How Can DNA Testing Help an Immigration Case?
DNA testing is routinely used in immigration cases to prove whether a child under 18 is a biological child of or, in some cases, is related to an individual with a leave to remain in the UK. Most DNA tests for immigration reasons are parental testing (paternity or maternity) but in some cases a grand parentage or avuncular (whether a child is a nephew or a niece of the sponsor) test is employed to prove an alleged relationship.
When the child is outside the UK, a DNA test is normally arranged by an ECO. In such cases, DNA samples are taken from applicants at a post overseas and sent to a UK-based laboratory together with the samples of the sponsor, which in most cases is taken in the UK. If the child is already in the UK, DNA testing could be conducted in a Home Office-designated laboratory or arranged privately or via solicitor. The DNA testing report provides an assessment as to the nature of relationship between the tested individuals and states the probability of this relationship.
According to the Home Office guidelines, in assessing DNA reports, the question to be addressed is wherever the evidence establishes the relevant relationships on a balance of probability. If a DNA report concludes that the probability of a claimed relationship is at least three-times greater than any other relationship, it should normally be accepted as proof of that relationship without further inquiry. If the probability of the claimed relationship is only twice as likely (or less) than any other relationship, the case is usually reviewed as a whole. However, the Home Office admits that even a low balance of probability in favor of the claimed relationship is fundamental evidence and should be accepted unless there is strong evidence to the contrary. If relationship was the sole ground on which the application was refused, and it was later established by means of DNA evidence, the Home Office usually combines the case.
In cases where several children are to be tested, the fact that some children are related to the claimant does not determine the evidence in favor of other children who were not tested. The application with regards to the latter will be reflected on the ground that there is not enough evidence to support the unrelated relationship without DNA testing results prove otherwise.
When DNA testing proves the alleged relationship, the Home Office usually accepts the application however, in some cases, the Home Office has specific guidelines as to their treatment. This applies to cases when the child is related to only one of the parents, or is not related to them at all.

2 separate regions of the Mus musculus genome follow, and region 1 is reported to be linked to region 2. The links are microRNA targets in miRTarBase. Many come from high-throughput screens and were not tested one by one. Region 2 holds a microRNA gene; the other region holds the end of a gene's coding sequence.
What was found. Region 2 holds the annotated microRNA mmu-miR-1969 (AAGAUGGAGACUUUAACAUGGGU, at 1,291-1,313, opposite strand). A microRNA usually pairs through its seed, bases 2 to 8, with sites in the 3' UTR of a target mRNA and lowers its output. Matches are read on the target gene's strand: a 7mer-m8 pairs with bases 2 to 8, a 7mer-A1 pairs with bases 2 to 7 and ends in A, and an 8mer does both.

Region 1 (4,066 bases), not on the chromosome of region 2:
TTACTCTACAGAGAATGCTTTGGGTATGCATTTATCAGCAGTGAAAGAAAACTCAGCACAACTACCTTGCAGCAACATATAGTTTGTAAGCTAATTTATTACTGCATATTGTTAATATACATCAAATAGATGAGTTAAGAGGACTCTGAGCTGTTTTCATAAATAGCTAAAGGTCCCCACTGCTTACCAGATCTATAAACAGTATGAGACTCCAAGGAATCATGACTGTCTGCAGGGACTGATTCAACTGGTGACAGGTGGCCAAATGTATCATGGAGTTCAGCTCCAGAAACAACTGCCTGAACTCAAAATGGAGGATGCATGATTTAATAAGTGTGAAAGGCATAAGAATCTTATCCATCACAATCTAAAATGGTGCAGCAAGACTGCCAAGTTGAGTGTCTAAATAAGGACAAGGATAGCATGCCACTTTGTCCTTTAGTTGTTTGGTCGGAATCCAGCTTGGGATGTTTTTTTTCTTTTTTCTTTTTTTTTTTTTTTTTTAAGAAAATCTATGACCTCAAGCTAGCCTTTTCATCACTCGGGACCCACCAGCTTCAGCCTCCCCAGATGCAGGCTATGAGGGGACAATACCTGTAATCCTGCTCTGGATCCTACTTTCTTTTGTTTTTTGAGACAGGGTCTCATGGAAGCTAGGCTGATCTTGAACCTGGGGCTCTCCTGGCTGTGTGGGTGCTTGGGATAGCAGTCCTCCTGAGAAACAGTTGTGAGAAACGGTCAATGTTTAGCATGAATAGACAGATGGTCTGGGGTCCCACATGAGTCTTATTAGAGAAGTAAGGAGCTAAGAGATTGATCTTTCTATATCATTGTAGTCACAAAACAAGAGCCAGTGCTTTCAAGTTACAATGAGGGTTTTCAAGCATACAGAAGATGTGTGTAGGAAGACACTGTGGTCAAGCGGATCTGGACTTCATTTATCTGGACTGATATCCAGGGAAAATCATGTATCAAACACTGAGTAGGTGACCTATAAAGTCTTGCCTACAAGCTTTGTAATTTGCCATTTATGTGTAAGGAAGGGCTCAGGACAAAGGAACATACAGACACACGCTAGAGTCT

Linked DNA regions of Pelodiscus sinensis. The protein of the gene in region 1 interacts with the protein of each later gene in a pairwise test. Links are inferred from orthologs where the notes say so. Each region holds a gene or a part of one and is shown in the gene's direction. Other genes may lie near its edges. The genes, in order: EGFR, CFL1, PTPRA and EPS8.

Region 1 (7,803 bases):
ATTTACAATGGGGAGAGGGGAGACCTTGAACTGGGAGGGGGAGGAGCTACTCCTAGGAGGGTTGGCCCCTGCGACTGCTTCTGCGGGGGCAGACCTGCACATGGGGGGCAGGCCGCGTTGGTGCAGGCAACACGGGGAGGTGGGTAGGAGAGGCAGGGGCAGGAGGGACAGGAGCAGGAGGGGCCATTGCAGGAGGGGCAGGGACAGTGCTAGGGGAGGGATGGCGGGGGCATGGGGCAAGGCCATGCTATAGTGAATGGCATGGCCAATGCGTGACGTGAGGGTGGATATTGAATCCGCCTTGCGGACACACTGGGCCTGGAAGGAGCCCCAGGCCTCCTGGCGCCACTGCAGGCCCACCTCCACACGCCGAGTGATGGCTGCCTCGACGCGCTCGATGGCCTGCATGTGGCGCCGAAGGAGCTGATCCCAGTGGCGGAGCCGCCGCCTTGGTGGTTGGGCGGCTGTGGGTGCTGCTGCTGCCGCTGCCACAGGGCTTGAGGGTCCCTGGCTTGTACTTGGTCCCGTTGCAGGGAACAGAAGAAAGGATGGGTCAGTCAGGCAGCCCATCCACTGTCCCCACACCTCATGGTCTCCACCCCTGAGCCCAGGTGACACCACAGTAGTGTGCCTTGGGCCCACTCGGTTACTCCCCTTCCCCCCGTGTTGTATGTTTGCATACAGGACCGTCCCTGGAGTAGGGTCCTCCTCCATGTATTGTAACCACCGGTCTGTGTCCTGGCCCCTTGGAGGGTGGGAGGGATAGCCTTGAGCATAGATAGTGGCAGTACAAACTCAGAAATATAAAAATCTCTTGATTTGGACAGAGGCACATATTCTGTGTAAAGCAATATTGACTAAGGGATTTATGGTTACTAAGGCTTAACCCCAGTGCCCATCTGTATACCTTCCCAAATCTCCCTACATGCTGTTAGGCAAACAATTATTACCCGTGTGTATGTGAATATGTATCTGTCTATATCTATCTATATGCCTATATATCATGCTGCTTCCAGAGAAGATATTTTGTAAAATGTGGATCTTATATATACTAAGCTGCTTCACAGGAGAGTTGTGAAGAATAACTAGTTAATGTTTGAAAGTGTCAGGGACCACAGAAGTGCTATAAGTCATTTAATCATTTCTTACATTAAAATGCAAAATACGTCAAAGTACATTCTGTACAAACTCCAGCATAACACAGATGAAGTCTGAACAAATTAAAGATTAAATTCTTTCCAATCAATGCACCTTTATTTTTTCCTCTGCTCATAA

The immigration law deeds a case where a child is related only to one of the parents differently. Treatment will depend on whether the child is related to the mother or to the father.
When the child is revealed to be the biological child of the father but not the mother, the Home Office usually seeks an explanation from the family on the following issues:
Whatever the child has been brought up and lives with the natural mother or the natural father
whether the child's mother is also seeking entry or whatever she qualifies for admission
whether the father had exercised sole responsibility for the child's upbringing
whether the father had a previous undisclosed marriage or is in a polygamous marriage
Providing that the father is not in a polygamous marriage, has exercised the sole responsibility for the child's upbringing, and the child's mother is not seeking entry to the UK, the application is usually concessed by the Home Office.
When the child is related only to the mother, the situation is again different. This is a very delicate case and is usually handled with great sensitivity as the child may be illegitimate and the father may not be aware (even if he sees the DNA report). The impact of a disclosure of adultery could have been disastrous for the woman. If the child has been brought up as child of the family he or she is usually admitted.
If DNA testing results indicate that the child is unrelated to the claimant, there may still be grounds for the Home Office to concern the application. If there is evidence that the child has been brought up as a member of the family he or she may be qualified for admission as de facto adopted child. In cases where the child is not a biological child of the parents but is related to them, the child may qualify as a dependent of a relative other than a parent.
DNA technology has significantly improved from the times when it was discovered, and now DNA testing has become a gold standard for cases where the relationship between people needs to be determined. Since 1985, thousands of children have been legally admitted to the UK and hundreds of families have been reunited. This can be seriously attributed to Sir Alec Jeffreys' discovery of DNA fingerprinting 20 years ago.
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